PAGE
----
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Who among us does not love trimarans?

China does seem to have filthy waters, eh?

Okay, my taste runs to sailing tris, not motor boats, but this is pretty sleek. It’s $15 million so I’ll be staying on land for the foreseeable future.

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Worth repeating

Those Raveis statistics I mentioned earlier are eye-opening and well worth browsing through. But aside from the dismal numbers for Greenwich proper, the most impressive number, to me, is the discrepancy between the average sales price in Greenwich: $2,901,681 ($2,025,000 median) and the average listing price: $4,824,535. Listing prices in Riverside, Old Greenwich and even Cos Cob are much closer to reality than the rest of Greenwich, which probably explains why Old Greenwich and Riverside, (not Cos Cob, alas) are enjoying increases in sale prices – about 30% – while Greenwich has seen prices drop 15.8% and keeps falling: 25.5% this past March.

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Here may be another FAR casualty

4 Dogwood Lane (off of Parsonage) is now for sale, asking $2.560 million. Looks like a nice, albeit dated house,in a great location and on 1.16 of an acre, more than enough land to have a good yard. But it’s in the RA-2 acre zone so FAR regulations prohibit a house/garage to 4,548 square feet. The house is already 4,369 and with its garage’s square footage it’s already oversized so no additions for you, not even a sun room.

Consider this irony: FAR was imposed on homeowners to preserve the existing streetscape, it is said, and to ensure that no house exceed what the Planning and Zoning Commission has deemed to be the ideal size for a given space. using their FAR calculations, this same-sized lot, were it in a one-acre zone, could have 6,822 square feet. If nearly 7,000 square feet is acceptable on a 1.16 acre lot in the RA-1 zone, why must it be 2,000 feet smaller if it’s in the RA-2 zone? And why it has become the business of the P&Z how someone uses the interior of his attic? The logic behind both these bits of lunacy escapes me so you’ll have to ask Peter,  “We know that the towns that have the strictest zoning regulations have the highest property values,” Berg for an explanation.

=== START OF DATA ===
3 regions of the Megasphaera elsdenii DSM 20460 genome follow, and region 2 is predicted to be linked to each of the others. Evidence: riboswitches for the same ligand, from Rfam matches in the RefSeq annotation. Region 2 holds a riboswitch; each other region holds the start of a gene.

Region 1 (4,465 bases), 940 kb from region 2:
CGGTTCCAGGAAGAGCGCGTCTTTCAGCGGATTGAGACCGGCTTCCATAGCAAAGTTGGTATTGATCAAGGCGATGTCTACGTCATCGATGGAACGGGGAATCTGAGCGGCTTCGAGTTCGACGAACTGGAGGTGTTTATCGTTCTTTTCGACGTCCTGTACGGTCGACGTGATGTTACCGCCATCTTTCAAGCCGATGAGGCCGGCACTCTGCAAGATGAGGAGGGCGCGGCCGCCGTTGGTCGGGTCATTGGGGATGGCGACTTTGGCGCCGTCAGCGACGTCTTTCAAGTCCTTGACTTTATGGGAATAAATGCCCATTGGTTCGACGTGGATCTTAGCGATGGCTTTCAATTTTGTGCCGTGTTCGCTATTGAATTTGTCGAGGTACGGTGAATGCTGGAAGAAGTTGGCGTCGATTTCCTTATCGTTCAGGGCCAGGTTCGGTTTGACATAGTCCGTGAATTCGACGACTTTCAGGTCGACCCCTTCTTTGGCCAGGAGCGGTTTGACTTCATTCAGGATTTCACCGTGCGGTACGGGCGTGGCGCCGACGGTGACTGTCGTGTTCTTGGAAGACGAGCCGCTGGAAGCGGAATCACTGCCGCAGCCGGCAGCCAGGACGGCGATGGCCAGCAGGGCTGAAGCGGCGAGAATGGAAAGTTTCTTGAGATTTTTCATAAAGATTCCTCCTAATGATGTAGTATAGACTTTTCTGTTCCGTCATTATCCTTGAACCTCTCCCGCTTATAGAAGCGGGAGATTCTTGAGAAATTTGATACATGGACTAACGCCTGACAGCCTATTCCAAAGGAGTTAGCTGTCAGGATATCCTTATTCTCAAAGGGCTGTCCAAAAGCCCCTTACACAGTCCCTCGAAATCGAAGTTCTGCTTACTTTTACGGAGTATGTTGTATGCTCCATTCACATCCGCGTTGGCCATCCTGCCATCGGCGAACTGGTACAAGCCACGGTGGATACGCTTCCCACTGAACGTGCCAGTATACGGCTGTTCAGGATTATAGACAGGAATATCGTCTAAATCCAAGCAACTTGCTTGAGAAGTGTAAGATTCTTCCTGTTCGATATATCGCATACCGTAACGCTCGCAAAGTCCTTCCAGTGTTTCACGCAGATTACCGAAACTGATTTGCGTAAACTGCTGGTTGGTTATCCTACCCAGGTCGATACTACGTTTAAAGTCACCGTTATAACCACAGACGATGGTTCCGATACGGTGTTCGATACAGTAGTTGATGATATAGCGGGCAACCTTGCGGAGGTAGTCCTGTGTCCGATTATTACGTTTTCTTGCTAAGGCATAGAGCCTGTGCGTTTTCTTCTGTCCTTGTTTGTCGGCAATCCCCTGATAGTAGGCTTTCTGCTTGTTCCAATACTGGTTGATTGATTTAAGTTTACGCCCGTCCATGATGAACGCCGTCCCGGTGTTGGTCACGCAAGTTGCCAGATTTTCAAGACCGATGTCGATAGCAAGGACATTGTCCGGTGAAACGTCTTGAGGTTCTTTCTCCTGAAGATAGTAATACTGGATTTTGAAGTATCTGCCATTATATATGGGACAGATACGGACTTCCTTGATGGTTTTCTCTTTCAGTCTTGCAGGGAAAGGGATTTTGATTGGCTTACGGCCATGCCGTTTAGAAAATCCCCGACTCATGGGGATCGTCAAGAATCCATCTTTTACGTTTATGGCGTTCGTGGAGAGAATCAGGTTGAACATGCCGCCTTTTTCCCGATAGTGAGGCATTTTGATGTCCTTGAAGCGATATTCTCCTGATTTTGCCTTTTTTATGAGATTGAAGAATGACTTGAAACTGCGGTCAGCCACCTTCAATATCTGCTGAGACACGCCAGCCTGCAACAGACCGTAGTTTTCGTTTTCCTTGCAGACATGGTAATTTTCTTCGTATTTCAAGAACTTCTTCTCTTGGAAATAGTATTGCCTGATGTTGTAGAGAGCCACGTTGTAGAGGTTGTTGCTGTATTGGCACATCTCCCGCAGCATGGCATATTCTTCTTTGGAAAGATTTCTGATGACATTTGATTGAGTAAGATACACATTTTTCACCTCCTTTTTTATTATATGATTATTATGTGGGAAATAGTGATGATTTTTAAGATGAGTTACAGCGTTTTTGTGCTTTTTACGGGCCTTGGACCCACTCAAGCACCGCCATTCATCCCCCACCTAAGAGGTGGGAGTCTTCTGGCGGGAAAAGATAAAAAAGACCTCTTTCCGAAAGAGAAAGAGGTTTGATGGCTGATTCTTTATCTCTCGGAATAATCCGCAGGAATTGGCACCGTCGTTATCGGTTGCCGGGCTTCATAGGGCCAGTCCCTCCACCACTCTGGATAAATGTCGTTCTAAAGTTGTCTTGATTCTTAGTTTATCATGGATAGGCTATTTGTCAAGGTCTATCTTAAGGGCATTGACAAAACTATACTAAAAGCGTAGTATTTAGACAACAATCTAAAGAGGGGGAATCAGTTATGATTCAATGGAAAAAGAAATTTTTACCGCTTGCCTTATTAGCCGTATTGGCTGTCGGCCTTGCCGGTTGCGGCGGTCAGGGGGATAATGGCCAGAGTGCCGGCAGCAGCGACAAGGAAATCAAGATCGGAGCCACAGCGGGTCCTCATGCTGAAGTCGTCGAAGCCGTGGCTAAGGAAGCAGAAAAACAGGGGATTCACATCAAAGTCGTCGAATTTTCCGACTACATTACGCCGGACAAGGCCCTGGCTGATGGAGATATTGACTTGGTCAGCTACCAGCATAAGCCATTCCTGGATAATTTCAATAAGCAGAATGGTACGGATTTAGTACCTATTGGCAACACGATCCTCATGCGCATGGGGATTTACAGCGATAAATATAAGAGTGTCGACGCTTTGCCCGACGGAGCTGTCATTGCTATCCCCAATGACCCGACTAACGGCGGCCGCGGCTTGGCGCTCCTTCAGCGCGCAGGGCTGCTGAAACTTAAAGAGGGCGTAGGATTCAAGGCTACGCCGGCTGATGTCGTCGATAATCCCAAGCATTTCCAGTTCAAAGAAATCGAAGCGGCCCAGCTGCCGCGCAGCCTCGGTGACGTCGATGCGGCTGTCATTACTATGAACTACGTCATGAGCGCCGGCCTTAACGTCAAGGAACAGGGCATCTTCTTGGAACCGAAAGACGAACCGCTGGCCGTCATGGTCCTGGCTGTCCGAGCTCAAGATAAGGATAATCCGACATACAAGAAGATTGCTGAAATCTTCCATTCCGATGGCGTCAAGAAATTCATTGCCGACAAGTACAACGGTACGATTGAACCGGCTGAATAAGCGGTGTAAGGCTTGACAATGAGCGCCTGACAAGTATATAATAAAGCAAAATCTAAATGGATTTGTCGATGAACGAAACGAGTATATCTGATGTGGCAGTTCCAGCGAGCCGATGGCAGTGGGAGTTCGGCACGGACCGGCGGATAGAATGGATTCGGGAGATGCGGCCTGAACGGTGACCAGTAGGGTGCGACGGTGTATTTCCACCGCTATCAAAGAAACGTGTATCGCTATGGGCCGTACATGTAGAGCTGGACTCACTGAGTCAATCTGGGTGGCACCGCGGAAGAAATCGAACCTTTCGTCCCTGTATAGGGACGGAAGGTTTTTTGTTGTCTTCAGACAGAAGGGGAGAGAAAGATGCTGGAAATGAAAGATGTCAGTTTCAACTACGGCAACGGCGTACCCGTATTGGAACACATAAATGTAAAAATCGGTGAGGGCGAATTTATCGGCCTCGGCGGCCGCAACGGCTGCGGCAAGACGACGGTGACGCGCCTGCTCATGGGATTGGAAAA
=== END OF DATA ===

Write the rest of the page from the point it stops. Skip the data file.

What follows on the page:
In the meantime, although I haven’t taken the time to run the statistics (perhaps I will during the summer dormant season), be assured that owning a house that can’t be expanded by even one square inch is costing you money – far more money than whatever value Peter Berg* may have promised to put in your pocket when FAR was enacted.
* Poor Peter – since Franklin Bloomer retired, I’ve had to shift my ire about FAR and all matters zoning over to the new Chairman

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Riverside euphoria?

Is any price too dear for Precious?

I think prices may be getting out of hand in Riverside – then again, a man’s reach should exceed his grasp, and all that so ….

In any event, 24 Meadow Road in Riverside is now for sale at a price of $2.450 million. The house is a 1960’s colonial so it’s safe to say the bulk of its value lies in the land it sits on and not the house itself. And therein lies the problem. This lot is 0.20 of an acre – 8,712 square feet, in the RA-12 zone, which requires 12,000 square feet or punishes you accordingly.

The house is 2,558 sq. feet and that probably doesn’t count the detached one-car garage. Under FAR rules, the maximum sized house, including a garage, should you want one, is 2,744. That’s enough for a tipi and a tarpaulin for your Land Rover but that’s about it. If you like the present house, calculate in the garage square footage and it’s obvious that, to quote the Poet, “you ain’t going nowhere”. Build new and you hit the same size restrictions which, in Riverside, new construction, would seem too small for modern tastes. So, $2,450,000? I have my doubts.

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If Valley Road is driving average sales prices down, this ought to boost them back up

12 Indian Drive, Old Greenwich direct waterfront, came up for sale today asking $14.5 million. They might well get it, too, because it’s a gorgeous piece of real estate. It sold in 2004 in a bidding war for $7.7 million on an ask of $7.2, and that was before it was renovated. Whatever it ends up selling for, I’d be nervous if I were the owner of that house down at the end of Meadowbank who’s asking $10 million for his because this one isn’t side-by-side with Rocky Point Swim Club.

UPDATE: Full listing here

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Say goodbye to the Mustang, say goodbye to us – we’re rolling off the stage

Off to the Early Bird Special

Ford’s getting rid of its old-style Mustang as people my age fade into irrelevance.

The change is part of a bid to make the Mustang appeal to Generation Y, the roughly 80 million people who were born between 1980 and 1999. This demographic group is entering its peak car-buying years. Cars that their parents drive—and hark back to the days of Woodstock, 20 years before they were born—don’t really interest them.